You guys. Seriously, you guys. Read this book. I rate it with ALL THE STARS.Susan Casey has done it yet again. This book is about so much more than dolphins. It's about our stewardship duties to the seas, and how we are using up everything instead of learning to live in a way that will allow nature to flourish along with us. It's about our own greed, in thinking that other creatures have been put here for our amusement. She deftly points out that dolphins and whales have societal bonds that even we can't understand. So how can we think it right to take them from that life and put them in a tank?I love her writing because Casey never tells you what to think. She puts things in a way that makes you think for yourself and consider things in a new light.This book is beautifully done and everyone, literally everyone, should read it.That is all.

  • Allan
    2018-11-23 02:03

    What a fascinating book. Since the death of Dawn Brancheau, books about whales and dolphins have almost become a new genre; with several titles being released over the last few years. I was expecting this book to cover mostly familiar ground. That is definitely not the case. Ms. Casey brings the reader to locations as diverse as the whale museum of Taiji, the Solomon Islands, the Big Island of Hawaii, and the coast of Santorini. The book makes a great primer to understand the relationship between humans and dolphins; from ancient days to today. For anyone interested in the lives of dolphins today, particularly the threats they face from human beings, I would recommend this book. A great read!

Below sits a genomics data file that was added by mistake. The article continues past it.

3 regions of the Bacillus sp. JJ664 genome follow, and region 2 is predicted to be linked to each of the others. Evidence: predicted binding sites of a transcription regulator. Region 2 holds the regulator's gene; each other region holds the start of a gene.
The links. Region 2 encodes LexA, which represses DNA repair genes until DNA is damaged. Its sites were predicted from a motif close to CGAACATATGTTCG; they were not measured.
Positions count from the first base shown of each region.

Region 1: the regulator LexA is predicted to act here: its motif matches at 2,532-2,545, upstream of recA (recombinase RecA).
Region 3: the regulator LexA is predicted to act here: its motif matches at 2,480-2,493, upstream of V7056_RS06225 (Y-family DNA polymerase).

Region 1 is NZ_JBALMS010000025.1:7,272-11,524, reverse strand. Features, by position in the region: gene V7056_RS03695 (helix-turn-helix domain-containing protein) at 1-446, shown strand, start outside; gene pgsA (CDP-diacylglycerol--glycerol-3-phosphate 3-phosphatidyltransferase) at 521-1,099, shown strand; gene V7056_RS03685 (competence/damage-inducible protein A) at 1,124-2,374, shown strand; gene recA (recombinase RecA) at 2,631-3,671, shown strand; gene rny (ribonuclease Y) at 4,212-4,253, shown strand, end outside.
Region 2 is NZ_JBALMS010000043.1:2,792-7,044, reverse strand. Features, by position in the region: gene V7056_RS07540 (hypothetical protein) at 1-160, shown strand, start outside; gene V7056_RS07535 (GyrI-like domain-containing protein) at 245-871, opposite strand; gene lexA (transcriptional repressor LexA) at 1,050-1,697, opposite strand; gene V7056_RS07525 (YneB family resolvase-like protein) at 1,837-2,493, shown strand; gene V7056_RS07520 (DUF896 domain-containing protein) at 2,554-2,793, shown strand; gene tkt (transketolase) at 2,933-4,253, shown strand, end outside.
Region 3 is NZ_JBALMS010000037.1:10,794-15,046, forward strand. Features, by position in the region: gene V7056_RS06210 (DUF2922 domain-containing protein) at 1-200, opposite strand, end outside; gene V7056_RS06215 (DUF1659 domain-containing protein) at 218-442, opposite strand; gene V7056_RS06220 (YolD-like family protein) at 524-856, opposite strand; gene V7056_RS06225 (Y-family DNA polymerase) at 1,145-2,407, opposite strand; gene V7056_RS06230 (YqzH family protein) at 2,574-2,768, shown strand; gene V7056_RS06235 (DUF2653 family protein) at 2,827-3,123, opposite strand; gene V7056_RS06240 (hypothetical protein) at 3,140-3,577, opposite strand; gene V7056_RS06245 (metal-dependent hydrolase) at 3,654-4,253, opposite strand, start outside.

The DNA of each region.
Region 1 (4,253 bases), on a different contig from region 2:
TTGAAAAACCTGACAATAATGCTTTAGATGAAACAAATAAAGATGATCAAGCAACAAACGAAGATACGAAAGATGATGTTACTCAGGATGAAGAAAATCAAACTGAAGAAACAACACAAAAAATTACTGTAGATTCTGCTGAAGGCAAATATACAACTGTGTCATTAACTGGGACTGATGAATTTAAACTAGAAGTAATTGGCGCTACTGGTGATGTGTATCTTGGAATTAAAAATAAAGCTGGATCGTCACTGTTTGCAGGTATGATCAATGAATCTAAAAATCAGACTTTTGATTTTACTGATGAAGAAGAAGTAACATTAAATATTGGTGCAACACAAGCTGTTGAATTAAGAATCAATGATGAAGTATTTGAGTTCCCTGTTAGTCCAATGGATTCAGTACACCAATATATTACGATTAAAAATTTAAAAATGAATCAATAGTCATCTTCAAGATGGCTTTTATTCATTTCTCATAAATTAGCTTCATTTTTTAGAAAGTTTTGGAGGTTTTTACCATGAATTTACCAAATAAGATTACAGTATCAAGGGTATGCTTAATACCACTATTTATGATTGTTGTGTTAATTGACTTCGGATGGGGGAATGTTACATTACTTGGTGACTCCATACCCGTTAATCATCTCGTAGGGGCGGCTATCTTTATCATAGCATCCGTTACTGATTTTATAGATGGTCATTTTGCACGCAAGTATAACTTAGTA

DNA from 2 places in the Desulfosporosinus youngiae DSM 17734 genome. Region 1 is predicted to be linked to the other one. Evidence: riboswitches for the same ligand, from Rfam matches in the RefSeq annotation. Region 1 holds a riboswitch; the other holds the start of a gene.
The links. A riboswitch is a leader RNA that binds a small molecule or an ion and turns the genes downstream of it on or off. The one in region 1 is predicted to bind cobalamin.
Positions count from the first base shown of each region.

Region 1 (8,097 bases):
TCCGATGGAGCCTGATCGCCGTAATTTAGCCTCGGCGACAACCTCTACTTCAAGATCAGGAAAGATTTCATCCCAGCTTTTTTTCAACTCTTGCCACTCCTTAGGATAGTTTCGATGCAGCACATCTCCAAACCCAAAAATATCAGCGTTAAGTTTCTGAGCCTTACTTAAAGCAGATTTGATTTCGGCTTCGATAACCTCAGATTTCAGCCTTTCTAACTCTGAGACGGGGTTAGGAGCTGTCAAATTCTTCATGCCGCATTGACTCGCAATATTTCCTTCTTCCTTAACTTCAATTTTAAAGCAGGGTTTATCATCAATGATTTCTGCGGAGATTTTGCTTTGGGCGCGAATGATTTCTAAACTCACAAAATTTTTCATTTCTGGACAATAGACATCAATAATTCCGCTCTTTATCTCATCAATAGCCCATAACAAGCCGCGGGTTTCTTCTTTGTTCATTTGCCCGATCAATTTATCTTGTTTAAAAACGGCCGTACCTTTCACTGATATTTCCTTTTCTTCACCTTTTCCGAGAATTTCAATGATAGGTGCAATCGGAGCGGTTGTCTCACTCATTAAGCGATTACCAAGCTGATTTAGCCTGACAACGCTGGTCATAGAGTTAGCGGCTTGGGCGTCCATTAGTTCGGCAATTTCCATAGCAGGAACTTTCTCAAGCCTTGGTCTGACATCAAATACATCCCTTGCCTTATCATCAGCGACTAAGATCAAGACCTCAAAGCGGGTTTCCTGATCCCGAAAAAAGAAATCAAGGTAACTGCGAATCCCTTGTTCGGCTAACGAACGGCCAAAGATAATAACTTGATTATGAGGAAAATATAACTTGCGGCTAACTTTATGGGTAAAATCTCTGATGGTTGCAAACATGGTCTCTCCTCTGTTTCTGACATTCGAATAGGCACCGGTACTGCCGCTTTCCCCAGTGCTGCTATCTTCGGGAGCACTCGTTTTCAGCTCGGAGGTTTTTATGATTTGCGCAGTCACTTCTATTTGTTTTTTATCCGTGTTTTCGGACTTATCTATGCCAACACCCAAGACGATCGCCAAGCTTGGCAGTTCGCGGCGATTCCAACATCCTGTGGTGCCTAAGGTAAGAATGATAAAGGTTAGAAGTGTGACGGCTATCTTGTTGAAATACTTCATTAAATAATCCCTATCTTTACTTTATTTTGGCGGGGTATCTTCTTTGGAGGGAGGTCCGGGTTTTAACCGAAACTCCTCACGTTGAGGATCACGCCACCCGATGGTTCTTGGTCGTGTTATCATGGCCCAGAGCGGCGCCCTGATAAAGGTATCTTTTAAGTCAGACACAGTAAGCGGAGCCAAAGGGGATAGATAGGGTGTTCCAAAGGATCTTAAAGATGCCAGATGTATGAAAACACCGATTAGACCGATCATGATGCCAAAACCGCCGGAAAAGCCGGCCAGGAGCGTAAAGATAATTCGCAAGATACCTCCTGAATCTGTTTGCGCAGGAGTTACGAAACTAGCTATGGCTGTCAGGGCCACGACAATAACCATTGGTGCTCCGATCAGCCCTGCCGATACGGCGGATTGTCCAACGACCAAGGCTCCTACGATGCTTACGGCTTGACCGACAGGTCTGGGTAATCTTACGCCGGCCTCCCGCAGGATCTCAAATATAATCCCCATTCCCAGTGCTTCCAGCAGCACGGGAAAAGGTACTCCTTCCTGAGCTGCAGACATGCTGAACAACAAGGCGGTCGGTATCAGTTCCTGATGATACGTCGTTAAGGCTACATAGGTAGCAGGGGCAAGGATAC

• Darkbutterfly
    2018-12-07 00:07

    This is an amazing book! Covers all the relevant information and studies regarding the issues and where they stand today. Information like this is the only way that anything will really get done for the welfare of dolphins and whales. Anybody who cares really needs to read this book!

  • John Caviglia
    2018-12-04 03:04

    Much as I liked this book, I wanted to like it better. As one who in a kayak has frequently “hung out” with bottlenose dolphins, I was hoping to understand these magnificent creatures better, and I did not get nearly as much of that as I hoped for. Much as I admire the author’s actual forays into the cetacean element, what I got from the “journey” of the title, mostly, is the author hopping a plane to go somewhere and better record man’s inhumanity to these supremely sentient beings, or—in startling contrast—their quasi-deification by New Age folks—interview, after interview, followed by interview ... not of cetacean, but of man. Obviously—this is the inescapable and underlying irony driven like a stake through the heart of this book—no human can really interview a dolphin ... so the voices of the title are ipso facto unheard. Let me be clear: I object not so much to having to absorb the catastrophic, sad depravity of human slaughterers, or the “woo-woo” conventions in Hawaii, as to the ultimate focus on man. This is less a book about “voices” in oceans, than an account of a totally failed communication—when man even deigns to listen.